Now before we get too far we need to realize that, like all individuals, Joseph has his own personality defects as well. Joseph seemed to have a big mouth, and had a problem with exaggerating. Basically he was lying to his father through exaggeration. Rashi tells us that when we read “vayave Yosef et-dibatam ra’ah el-avihem / Joseph brought a evil utterances about them to his father” (v.2) that Joseph was of the habit of just mumbling things, like a person does in their sleep almost automatically; he just talks to hear himself talk. And in doing so he ending up exaggerating things about his brothers to his father, which made the situation even worse.

Joseph’s Dreams

And Joseph dreamed a dream

and when he told it to his brothers,

they hated him more.”

| Vayachalom Yosef chalom

| vayaged le’echav

| vayosifu od s’no oto

Genesis 37:5

So when we come upon the situation of hearing about Joseph’s dreams, the instance that breaks the camel’s back for them, we are told that his brother’s hated him already and they now hated him all the more because of it.

Here we have the ever talkative and attention grabbing Joseph saying to them “shime’u-na ha-chalom hazeh asher chalamti / Hear, please, this dream that I have dreamed.” He is clearly beseeching them to listen to him, because they don’t want to have to listen to him yet again.

Without invitation Joseph breaks into telling his dream. In his first dream we are told that he dreams of being in the field with his brothers and they are tying the wheat together into sheaves. Joseph’s sheave got up and stood upright. However the sheaves belonging to his brother’s encircled his and bowed down towards his. Notice is doesn’t say that they fell, but it says “and they bowed” (vatish’tachavena). What Joseph is describing, logically, is something that is not a natural occurrence because he doesn’t suggest that the wind caused them to fall in his direction. No, they move until they are round about him and they all bend towards his. If it was the wind they would have all ended up facing the same direction be it north or south, etc. No, they all face the center towards him as if encircling him, with him at the center. (v.7)

He used the word bowed, meaning they were showing reverence, here we can see Joseph has already begun to interpret his dream a certain way. And this is exactly the way that the brothers walked away understanding this message. So they ask Joseph point-blank, did he really believe it was possible that he could rule or have authority over them? And we are told they hated him even more for his dreams, and for his words (v’al devarav). (v.8)

And here is another character flaw that we face here with Joseph. His youthful ambition, his enthusiasm and anxiousness got in the way of his message. We see the other reason they hated him was not just because of the dream that he had, but more so because of the way that he communicated this dream to them. The could not help but become even more incensed by him.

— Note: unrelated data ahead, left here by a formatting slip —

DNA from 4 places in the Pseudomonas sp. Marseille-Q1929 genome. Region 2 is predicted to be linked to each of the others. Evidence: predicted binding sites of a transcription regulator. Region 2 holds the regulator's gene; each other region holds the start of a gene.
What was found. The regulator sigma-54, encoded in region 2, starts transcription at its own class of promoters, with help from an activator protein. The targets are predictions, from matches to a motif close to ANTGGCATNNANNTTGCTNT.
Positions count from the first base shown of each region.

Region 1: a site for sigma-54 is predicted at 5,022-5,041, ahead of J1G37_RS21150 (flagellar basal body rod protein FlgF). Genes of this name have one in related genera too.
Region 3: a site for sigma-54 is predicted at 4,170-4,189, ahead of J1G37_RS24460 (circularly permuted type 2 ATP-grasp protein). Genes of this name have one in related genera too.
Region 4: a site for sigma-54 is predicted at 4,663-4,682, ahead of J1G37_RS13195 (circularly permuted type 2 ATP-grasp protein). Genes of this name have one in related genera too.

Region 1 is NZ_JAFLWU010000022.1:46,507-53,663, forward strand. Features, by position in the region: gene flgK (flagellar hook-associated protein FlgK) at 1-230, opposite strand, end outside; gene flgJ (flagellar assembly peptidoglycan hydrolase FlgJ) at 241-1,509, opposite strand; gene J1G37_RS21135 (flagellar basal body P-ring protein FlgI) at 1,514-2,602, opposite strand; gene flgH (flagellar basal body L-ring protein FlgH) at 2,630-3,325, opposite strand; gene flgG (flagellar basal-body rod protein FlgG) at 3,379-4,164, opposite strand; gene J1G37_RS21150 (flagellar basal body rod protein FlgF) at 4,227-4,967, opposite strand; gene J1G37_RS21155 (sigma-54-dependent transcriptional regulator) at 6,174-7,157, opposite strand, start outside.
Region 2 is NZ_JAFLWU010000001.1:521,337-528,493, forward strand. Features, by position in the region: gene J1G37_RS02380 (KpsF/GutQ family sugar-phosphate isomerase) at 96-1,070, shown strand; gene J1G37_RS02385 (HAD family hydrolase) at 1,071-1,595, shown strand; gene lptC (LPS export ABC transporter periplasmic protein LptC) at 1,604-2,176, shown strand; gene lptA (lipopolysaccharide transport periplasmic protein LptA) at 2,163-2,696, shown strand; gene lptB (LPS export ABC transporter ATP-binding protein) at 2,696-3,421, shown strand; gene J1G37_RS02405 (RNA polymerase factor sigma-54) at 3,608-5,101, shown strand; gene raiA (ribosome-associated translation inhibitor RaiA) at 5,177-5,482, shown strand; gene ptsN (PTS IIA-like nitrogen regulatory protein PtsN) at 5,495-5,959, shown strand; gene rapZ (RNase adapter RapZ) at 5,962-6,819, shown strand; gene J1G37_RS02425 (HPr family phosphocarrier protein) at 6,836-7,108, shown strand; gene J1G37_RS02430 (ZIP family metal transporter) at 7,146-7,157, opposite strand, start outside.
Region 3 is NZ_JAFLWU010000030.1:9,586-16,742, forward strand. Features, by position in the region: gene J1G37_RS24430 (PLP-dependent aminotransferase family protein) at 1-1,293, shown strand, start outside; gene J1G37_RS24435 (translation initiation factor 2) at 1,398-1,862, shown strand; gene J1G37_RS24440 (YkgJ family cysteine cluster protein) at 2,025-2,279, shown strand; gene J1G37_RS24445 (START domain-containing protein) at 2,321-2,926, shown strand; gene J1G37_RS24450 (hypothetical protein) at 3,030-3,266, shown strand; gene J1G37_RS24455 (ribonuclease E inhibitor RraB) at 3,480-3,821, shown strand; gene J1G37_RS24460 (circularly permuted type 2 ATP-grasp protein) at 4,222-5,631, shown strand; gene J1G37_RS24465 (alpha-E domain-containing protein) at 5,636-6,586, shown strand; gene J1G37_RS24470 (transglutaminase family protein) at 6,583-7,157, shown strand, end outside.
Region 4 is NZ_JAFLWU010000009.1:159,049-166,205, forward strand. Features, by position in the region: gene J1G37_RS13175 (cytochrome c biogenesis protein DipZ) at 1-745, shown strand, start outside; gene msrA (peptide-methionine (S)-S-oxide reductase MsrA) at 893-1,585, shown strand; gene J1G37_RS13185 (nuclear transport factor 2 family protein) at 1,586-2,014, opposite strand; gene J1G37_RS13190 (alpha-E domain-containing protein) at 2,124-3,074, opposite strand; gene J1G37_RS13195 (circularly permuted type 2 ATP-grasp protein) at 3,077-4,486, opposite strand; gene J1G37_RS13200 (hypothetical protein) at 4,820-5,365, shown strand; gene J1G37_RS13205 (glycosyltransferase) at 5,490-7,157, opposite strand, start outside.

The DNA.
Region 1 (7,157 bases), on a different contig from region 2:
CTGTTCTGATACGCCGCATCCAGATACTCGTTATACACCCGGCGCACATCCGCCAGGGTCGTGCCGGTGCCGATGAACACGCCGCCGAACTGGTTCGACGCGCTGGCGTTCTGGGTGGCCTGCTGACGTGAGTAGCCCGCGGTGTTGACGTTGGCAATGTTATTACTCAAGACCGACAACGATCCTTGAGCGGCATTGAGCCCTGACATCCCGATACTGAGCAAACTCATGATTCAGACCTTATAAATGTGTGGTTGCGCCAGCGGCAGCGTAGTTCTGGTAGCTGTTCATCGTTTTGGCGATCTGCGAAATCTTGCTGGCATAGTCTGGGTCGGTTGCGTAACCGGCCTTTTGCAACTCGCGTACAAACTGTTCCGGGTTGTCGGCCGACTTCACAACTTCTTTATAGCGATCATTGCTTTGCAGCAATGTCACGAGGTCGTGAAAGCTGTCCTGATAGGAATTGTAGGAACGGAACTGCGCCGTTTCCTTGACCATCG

When he has his second dream Joseph gets even more annoying. Notice he tells his dream to his brothers in verse 9, and then he tells it again to his father with his brothers present in verse 10. He says that in his dream there were 11 stars that bowed down to him, along with the sun and the moon. It’s not hard to decipher, he has 11 brothers and there were 11 stars. And the symbol of the sun was always associated with the masculine and the moon with the feminine, so it clearly meant his father and mother.

When Jacob hears Joseph’s dream we are told “va’yigar-bo aviv / and his his father rebuked him.” (v.10) Because of the dreams Joseph is chastised.

Now we should ask ourselves, why should Joseph be castigated regarding his dream? In order to answer that question we need to answer a complicated question first; what is a dream?

When Joseph has his first dream about the sheaves his brothers only ask one question: did he really think that he was going to raise himself above them and have authority over them. They wanted to know if Joseph really thought it was possible.

But with regard to the second dream his father starts out with a more precise question, “mah ha-chalom ha-zeh asher chalamta / what is this dream that you have dreamed?” (v.10) He wants to know what this dream is supposed to mean to Joseph. But “mah” also can mean how or why as well in many cases. Jacob seems to be asking, even more deeply, how is it that Joseph could let himself dream up such a thing. Why would he allow himself to dream up such a thing. Surely the dream had a lot of chutzpah!

If we examine the way that Joseph talks about his dreams we get a clue to why he bares the weight of his father’s rebuke. Joseph refers to them as “ha-chalom hazeh asher chalamti / the dream that I have dreamed” (v.6) and “chalom chalamti / a dream I dreamed.” (v.9) Likewise when his father rebukes him he refers to the dream as “the dream that you have dreamed.” (v.10)

What we need to understand about these dreams of Joseph’s, like all dreams, they are not oracles. Though all things are inspired by G-d, and dreams are sometimes used as ways of stirring visions inside of people through out the scriptures, they are not necessarily prophecies. These dreams are reflections of Joseph’s own desires, that’s why they are his dreams that he dreamed, he had to take ownership for them. They were only reflections of his most consuming thoughts being made evident, as is it is written, “for a dream comes through much concern, and the voice of fool through many words.” (Ecclesiastes 5:2)

Our young and ambitious brother, Joseph, was a person that thought too much and was thus prone to exaggerating in his head. He was a young man who talked to much and thus also had the tendency to exaggerate with his words.